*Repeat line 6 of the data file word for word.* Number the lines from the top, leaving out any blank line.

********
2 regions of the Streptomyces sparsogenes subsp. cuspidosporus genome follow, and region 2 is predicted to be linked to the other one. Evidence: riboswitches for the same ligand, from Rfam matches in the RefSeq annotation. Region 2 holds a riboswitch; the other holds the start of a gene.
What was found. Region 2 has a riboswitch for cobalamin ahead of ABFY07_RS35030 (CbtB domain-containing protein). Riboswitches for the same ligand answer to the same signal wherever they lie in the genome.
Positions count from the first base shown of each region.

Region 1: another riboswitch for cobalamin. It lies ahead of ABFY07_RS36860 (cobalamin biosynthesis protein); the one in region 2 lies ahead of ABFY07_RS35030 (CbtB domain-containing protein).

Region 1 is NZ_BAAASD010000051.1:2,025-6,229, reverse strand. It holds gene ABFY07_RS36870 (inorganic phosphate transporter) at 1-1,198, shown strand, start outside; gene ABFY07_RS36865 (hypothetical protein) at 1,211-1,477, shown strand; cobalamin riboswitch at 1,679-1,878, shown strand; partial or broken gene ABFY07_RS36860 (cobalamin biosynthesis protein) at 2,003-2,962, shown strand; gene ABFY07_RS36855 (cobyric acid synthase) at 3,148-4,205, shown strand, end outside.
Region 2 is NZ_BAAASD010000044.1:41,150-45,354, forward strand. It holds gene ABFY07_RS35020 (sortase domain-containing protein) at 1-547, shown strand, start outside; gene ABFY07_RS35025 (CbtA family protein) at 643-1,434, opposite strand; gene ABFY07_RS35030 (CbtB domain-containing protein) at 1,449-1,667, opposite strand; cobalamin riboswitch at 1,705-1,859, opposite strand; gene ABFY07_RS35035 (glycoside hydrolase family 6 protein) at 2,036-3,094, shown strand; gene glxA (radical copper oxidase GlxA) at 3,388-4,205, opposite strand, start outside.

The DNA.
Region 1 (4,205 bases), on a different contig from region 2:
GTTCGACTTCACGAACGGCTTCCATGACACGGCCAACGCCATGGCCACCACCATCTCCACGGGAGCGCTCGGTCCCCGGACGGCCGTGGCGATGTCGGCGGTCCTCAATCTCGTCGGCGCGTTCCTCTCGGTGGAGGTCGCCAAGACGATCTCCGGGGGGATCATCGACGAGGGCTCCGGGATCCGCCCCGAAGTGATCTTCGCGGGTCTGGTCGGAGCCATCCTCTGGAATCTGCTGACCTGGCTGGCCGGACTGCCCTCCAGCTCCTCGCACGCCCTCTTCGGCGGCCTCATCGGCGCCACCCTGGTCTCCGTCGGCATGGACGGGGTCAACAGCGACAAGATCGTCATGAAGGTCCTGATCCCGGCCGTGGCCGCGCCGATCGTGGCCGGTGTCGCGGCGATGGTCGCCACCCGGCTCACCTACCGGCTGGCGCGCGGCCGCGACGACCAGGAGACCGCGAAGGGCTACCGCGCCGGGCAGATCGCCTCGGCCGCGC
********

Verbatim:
Region 2 is NZ_BAAASD010000044.1:41,150-45,354, forward strand. It holds gene ABFY07_RS35020 (sortase domain-containing protein) at 1-547, shown strand, start outside; gene ABFY07_RS35025 (CbtA family protein) at 643-1,434, opposite strand; gene ABFY07_RS35030 (CbtB domain-containing protein) at 1,449-1,667, opposite strand; cobalamin riboswitch at 1,705-1,859, opposite strand; gene ABFY07_RS35035 (glycoside hydrolase family 6 protein) at 2,036-3,094, shown strand; gene glxA (radical copper oxidase GlxA) at 3,388-4,205, opposite strand, start outside.